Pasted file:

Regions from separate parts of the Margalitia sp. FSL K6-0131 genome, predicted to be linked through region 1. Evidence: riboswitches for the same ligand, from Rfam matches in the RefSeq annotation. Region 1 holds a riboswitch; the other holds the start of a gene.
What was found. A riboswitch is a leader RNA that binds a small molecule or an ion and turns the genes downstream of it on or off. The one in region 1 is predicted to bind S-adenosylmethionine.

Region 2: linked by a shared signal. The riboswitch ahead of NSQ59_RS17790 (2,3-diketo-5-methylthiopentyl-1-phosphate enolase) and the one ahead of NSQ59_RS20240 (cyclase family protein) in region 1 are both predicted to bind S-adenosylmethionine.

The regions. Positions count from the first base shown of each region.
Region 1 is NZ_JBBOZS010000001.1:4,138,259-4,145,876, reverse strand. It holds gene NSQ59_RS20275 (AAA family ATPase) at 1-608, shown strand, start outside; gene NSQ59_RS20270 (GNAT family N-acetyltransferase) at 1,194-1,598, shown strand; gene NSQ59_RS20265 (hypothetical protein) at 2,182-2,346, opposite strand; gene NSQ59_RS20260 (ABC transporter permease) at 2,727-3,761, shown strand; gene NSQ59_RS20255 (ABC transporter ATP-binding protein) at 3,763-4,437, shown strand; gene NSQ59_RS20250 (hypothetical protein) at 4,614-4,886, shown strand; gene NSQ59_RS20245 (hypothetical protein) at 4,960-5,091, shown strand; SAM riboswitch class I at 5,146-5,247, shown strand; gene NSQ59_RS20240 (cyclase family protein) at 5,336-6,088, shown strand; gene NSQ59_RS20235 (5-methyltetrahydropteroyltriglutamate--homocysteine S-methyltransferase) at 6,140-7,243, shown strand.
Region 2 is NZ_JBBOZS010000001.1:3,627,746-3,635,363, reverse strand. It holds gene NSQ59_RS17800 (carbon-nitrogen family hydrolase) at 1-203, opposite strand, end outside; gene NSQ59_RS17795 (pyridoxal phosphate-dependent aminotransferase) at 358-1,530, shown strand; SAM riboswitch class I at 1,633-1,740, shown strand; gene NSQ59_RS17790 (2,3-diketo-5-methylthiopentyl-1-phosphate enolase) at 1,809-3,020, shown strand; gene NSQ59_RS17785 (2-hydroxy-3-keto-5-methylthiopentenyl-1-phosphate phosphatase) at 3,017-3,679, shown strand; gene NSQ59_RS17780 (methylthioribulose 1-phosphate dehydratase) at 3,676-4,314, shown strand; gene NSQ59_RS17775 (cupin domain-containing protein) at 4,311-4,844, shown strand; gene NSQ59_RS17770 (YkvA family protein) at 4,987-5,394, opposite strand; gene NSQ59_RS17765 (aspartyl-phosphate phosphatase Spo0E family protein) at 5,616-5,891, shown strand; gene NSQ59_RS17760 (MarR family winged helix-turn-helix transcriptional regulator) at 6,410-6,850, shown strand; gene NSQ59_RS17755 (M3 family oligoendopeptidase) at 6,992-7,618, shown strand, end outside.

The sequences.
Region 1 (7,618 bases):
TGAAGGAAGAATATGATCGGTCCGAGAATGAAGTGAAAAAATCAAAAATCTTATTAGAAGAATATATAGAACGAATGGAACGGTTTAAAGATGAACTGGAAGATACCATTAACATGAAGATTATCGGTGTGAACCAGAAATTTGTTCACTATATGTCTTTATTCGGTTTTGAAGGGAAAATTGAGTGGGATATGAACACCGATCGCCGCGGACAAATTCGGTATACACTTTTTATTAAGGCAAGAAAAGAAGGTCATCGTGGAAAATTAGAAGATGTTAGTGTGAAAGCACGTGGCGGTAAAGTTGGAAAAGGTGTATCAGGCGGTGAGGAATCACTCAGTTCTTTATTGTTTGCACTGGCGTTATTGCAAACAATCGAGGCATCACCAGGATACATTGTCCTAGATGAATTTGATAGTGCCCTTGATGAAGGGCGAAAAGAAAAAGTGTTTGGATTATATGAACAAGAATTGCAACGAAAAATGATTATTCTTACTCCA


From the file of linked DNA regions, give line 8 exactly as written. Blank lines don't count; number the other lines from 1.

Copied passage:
Region 1 (7,618 bases):